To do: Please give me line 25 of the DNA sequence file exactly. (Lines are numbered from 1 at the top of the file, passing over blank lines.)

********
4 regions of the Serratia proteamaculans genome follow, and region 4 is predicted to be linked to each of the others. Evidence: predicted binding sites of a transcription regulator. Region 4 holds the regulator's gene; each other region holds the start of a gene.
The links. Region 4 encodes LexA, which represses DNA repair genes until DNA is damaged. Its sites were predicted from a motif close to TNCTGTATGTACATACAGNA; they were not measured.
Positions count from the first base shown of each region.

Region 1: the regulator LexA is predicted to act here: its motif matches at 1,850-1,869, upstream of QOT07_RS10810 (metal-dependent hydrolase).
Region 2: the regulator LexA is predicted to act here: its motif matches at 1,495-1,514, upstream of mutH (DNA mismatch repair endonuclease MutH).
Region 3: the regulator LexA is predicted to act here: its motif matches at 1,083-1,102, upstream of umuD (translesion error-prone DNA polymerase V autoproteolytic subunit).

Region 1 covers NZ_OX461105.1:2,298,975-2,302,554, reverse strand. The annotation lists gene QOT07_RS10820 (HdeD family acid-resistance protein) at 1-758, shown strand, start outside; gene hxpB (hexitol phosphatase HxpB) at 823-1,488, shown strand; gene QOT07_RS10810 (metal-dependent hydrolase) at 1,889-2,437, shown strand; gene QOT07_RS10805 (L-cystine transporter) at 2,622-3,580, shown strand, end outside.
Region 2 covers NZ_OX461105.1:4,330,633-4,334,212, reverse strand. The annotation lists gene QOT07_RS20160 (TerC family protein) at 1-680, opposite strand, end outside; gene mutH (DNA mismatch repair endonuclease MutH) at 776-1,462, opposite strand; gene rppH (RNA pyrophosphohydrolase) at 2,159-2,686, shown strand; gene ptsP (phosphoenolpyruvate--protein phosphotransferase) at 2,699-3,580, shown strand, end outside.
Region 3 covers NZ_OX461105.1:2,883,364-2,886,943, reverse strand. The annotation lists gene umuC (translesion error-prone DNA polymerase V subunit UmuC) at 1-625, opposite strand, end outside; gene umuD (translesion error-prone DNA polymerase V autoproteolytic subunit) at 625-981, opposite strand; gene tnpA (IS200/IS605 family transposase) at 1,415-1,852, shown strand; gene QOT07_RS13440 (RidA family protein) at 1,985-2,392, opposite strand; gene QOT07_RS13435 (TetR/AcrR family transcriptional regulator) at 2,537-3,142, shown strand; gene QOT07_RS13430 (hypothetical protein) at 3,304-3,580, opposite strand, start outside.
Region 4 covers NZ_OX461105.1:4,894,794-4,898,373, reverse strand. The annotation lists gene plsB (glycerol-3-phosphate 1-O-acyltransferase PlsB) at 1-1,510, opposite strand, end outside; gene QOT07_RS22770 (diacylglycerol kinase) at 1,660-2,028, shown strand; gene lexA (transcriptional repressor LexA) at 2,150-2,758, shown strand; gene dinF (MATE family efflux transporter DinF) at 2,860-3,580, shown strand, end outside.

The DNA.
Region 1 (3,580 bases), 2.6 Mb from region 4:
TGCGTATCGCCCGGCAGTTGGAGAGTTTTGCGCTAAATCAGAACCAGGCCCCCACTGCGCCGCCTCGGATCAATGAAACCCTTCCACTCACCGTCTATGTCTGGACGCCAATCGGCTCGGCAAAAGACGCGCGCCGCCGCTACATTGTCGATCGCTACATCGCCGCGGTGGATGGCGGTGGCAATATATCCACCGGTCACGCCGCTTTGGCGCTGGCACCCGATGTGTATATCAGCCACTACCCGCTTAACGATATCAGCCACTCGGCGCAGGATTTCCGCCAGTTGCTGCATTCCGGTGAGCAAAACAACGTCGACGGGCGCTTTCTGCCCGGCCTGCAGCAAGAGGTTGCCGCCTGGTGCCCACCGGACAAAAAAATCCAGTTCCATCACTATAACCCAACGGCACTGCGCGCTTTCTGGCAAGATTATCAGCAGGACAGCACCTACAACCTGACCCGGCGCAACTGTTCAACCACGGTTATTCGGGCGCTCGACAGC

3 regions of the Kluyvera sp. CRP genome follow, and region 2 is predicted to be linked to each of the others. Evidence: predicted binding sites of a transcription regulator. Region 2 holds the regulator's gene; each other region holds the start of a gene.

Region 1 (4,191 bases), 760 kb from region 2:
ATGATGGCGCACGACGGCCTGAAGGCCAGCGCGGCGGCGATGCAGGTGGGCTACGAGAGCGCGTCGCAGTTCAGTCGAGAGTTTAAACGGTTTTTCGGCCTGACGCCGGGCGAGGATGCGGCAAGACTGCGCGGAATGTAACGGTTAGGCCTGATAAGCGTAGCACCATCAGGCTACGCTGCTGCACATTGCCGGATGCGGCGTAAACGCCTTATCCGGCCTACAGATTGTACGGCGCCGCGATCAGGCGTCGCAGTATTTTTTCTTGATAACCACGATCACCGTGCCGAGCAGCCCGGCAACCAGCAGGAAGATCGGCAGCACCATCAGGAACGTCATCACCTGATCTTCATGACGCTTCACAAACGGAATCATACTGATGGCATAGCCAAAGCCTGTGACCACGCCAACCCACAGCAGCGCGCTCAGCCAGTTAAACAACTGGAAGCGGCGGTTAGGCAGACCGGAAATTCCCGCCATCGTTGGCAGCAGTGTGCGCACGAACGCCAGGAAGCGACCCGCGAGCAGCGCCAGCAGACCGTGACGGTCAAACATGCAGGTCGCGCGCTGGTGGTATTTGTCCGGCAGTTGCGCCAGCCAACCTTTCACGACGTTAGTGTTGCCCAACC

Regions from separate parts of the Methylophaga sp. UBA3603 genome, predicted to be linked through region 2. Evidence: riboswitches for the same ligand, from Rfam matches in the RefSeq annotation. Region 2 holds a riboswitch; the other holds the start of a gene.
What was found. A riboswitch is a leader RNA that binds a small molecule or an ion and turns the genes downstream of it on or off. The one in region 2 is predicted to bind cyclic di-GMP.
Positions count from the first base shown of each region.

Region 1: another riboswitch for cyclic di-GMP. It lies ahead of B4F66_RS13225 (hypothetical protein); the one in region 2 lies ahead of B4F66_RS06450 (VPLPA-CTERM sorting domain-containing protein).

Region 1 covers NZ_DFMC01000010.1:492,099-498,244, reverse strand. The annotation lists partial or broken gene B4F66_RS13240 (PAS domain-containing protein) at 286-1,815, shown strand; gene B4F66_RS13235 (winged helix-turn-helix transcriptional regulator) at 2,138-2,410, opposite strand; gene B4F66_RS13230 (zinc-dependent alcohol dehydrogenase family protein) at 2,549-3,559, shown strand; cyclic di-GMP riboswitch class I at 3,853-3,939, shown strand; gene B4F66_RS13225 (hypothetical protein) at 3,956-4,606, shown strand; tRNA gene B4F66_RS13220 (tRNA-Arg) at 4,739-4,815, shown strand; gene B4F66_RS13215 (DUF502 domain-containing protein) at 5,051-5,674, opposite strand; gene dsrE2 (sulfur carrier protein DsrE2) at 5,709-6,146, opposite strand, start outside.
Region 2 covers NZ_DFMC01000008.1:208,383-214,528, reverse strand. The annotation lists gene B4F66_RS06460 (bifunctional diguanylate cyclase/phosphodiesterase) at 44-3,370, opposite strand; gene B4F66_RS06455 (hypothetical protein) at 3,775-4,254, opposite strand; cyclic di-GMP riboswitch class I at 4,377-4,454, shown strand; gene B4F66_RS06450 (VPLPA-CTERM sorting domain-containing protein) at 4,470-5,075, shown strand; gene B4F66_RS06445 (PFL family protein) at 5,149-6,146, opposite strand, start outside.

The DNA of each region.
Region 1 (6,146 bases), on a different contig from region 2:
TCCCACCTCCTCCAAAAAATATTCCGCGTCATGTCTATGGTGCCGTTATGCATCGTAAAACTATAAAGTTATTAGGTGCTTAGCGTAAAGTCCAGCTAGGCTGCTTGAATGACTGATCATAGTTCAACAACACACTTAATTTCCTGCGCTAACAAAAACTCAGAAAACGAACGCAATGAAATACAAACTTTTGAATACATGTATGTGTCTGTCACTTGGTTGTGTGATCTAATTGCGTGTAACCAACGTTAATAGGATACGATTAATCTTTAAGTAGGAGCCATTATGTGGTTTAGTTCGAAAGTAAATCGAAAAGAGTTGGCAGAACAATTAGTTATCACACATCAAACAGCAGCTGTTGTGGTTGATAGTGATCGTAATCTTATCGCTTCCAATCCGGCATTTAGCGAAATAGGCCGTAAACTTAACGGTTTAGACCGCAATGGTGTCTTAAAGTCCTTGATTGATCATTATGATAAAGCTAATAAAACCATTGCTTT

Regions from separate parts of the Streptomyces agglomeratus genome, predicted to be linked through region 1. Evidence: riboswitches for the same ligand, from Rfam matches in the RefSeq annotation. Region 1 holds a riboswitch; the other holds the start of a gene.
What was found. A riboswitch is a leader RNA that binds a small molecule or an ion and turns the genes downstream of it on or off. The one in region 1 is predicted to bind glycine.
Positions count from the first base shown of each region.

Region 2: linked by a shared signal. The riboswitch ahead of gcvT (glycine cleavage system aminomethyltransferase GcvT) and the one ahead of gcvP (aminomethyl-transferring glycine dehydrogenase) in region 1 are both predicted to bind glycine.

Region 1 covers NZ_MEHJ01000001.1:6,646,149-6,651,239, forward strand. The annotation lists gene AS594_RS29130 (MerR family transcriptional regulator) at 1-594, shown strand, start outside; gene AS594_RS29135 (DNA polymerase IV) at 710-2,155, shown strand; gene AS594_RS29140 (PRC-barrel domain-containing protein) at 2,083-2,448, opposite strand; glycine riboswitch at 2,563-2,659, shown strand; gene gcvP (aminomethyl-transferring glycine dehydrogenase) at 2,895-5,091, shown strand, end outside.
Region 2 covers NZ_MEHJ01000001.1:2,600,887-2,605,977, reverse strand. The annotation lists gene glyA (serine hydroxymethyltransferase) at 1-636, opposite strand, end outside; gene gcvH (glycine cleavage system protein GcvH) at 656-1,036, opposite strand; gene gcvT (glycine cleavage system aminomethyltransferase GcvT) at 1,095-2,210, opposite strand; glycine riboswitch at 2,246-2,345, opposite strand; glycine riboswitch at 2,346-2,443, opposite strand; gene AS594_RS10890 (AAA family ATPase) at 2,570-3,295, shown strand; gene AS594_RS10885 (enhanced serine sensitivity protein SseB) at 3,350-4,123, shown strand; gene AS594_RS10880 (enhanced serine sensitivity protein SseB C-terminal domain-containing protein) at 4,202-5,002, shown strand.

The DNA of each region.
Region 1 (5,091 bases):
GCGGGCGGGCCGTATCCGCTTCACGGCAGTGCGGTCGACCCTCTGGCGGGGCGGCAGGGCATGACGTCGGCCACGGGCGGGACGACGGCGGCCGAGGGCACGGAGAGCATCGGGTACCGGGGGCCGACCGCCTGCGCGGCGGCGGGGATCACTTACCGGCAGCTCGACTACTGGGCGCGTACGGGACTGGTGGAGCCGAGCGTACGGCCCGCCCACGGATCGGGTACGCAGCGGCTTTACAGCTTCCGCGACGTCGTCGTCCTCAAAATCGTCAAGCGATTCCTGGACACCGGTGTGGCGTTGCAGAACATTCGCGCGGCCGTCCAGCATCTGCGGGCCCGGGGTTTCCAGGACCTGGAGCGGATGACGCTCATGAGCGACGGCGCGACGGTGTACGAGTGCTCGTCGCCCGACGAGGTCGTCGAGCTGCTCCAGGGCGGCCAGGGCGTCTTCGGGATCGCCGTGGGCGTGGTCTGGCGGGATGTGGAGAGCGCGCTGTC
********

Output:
TCCCACCTCCTCCAAAAAATATTCCGCGTCATGTCTATGGTGCCGTTATGCATCGTAAAACTATAAAGTTATTAGGTGCTTAGCGTAAAGTCCAGCTAGGCTGCTTGAATGACTGATCATAGTTCAACAACACACTTAATTTCCTGCGCTAACAAAAACTCAGAAAACGAACGCAATGAAATACAAACTTTTGAATACATGTATGTGTCTGTCACTTGGTTGTGTGATCTAATTGCGTGTAACCAACGTTAATAGGATACGATTAATCTTTAAGTAGGAGCCATTATGTGGTTTAGTTCGAAAGTAAATCGAAAAGAGTTGGCAGAACAATTAGTTATCACACATCAAACAGCAGCTGTTGTGGTTGATAGTGATCGTAATCTTATCGCTTCCAATCCGGCATTTAGCGAAATAGGCCGTAAACTTAACGGTTTAGACCGCAATGGTGTCTTAAAGTCCTTGATTGATCATTATGATAAAGCTAATAAAACCATTGCTTT